The Beauty of Zagreb
This last weekend, I had the pleasure of speaking at the Days of Oris, a remarkable gathering of architects that every year attracts an audience of more than 2000 to the town of Zagreb. I went there with pleasure, because I love Zagreb.
There is a beauty to the cities of the Old Middle Europe, and Zagreb is no exception. Once a provincial center in the Austro-Hungarian empire and now the capital of Croatia, it displays the clarity of layout that you can find in cities all the way from the border with Turkey to the Baltic Sea. Approaching from the airport, you first hit sprawl—generic, destructive, and without any particular character. Then you come to the utopia of the communist era: large and usually very long blocks of apartments, set along broad avenues and interspersed with schools, community centers, and strips of shops. What makes these repetitive structures remarkable is the articulation of their concrete structure, their scale, and the often elongated proportions that stretch along the road to evoke the grandeur of an egalitarian, hard-working, and heroic worker’s culture.
Then comes a break, usually a park or an industrial zone, and then the 19th century grid, filled out with cream-colored stucco blocks, interspersed with linear parks and the monuments of the post-Enlightenment era: the university, the opera house, the art museum, and perhaps the parliament. Finally, as often as not rising up to a hill crowned by castle or palace, is the old city, with its winding streets, small churches, and squares. Leading off into the hills are the roads along which the wealthy built their mansions in the 20th century, some of them white villas designed by Bauhaus students.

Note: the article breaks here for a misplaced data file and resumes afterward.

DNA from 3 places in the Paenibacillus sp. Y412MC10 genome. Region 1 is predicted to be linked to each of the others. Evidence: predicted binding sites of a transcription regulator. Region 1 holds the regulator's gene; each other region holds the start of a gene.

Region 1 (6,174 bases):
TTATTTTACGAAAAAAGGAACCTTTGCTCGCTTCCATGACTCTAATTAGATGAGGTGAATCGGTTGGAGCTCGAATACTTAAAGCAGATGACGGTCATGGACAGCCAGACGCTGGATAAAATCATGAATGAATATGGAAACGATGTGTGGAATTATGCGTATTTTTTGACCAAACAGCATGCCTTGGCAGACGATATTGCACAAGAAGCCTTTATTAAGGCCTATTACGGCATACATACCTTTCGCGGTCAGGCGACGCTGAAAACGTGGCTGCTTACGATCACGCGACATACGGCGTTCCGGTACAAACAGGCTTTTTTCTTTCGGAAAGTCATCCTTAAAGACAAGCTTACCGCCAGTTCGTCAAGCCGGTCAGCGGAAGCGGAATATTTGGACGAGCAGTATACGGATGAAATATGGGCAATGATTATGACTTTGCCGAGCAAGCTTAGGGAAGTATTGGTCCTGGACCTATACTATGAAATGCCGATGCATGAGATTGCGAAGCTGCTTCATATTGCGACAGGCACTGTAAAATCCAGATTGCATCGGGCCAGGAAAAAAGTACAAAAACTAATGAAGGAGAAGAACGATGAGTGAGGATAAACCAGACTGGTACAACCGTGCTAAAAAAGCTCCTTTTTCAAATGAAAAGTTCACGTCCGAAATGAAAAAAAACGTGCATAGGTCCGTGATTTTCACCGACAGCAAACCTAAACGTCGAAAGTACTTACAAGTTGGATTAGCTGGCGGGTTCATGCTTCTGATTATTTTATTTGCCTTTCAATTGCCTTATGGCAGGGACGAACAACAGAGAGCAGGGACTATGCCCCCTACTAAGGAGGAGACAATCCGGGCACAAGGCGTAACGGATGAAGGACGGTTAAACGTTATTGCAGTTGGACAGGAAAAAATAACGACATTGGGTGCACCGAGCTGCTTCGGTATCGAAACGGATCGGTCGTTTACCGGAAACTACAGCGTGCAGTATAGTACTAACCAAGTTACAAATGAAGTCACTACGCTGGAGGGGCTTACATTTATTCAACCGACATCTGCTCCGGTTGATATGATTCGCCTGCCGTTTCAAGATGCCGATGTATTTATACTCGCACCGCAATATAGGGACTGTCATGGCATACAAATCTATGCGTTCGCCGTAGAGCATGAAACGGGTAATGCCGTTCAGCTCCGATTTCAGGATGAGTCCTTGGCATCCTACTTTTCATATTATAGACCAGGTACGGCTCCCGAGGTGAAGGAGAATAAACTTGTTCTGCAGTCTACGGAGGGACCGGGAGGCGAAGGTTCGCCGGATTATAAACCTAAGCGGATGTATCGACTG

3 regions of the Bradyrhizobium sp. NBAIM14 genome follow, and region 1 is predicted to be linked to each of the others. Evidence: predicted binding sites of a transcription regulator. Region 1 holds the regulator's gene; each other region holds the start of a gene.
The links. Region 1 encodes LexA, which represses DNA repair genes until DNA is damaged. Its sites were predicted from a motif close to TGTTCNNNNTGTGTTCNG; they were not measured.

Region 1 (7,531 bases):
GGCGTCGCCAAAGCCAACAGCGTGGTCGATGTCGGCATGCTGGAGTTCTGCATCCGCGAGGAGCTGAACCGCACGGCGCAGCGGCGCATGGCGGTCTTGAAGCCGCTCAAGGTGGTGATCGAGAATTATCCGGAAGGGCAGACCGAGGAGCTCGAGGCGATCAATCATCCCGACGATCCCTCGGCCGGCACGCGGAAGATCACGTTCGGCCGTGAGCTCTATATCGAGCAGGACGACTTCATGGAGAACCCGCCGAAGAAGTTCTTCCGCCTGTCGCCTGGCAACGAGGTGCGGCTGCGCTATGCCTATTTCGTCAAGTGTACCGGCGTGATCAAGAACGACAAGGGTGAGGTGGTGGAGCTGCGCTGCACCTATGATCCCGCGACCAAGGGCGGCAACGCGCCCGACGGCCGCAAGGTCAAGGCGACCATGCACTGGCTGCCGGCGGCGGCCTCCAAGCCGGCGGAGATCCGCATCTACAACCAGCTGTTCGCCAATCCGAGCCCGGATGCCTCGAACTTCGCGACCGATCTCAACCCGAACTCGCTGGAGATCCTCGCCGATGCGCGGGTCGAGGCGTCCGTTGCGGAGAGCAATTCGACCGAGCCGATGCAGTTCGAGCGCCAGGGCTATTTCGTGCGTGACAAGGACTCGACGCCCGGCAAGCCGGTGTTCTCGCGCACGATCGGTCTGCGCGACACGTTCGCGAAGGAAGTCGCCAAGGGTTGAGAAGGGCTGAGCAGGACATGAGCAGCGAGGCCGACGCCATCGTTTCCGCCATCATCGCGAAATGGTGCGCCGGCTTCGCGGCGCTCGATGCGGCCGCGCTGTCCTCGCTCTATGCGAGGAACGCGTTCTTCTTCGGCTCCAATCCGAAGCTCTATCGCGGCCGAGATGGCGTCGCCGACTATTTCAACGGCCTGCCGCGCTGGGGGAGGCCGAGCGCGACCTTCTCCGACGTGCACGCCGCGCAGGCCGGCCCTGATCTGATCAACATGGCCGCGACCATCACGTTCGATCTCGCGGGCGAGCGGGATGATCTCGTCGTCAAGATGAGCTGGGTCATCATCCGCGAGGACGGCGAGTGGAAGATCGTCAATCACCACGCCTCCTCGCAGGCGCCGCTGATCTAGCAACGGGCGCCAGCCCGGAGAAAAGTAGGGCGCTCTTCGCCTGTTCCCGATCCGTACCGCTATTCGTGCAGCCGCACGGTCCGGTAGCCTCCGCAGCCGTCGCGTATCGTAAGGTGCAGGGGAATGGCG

So it is with Zagreb. While the communist-era towers on the outskirts are not all beautiful, the closer-in blocks of New Zagreb is a remarkably successful neighborhood that is still one of the most popular in the city, even though it is about three miles from the core. The railroad line separates its Northern reaches from the Habsburg-era grid, where Zrinjevac Park, for instance, leads past the museum and theater towards the central square. Beyond Jurisleva Street the medieval fabric winds up the foothills of Bear Mountain, and the white villas look down on the plains of the Sava River with their clean lines and open terraces.
I love the clarity of this layout, which traces both the landscape and the political history of the city (though it is unusually far away from the banks of the Sava). I love the sense that you can understand where you are, how the city was made and who made it, just by moving through its human topography. Just as you can understand Main and State Street in most American cities in between the Alleghenies and the Rockies, and can comprehend the ridges where the mansions are built looking over the flat planes where the silos mark the intersection of the main road with the railroad, so you can follow the lines of power and architecture in cities from Zagreb to Budapest to Prague to Warsaw.
Because of Zagreb’s scale, the layout is especially clear. It also has good feng shui, with its mountain to the North and river to the South. Because it was not a center for development, it is remarkably preserved, and its provincial nature does not hide the basic urban facts under great monuments. Behind the facades and in details, there are small hints of the closeness of Turkey and Oriental influences, though most Croatians are at pains to deny it. And out of this order a new architecture is rising, about which I will report later this week.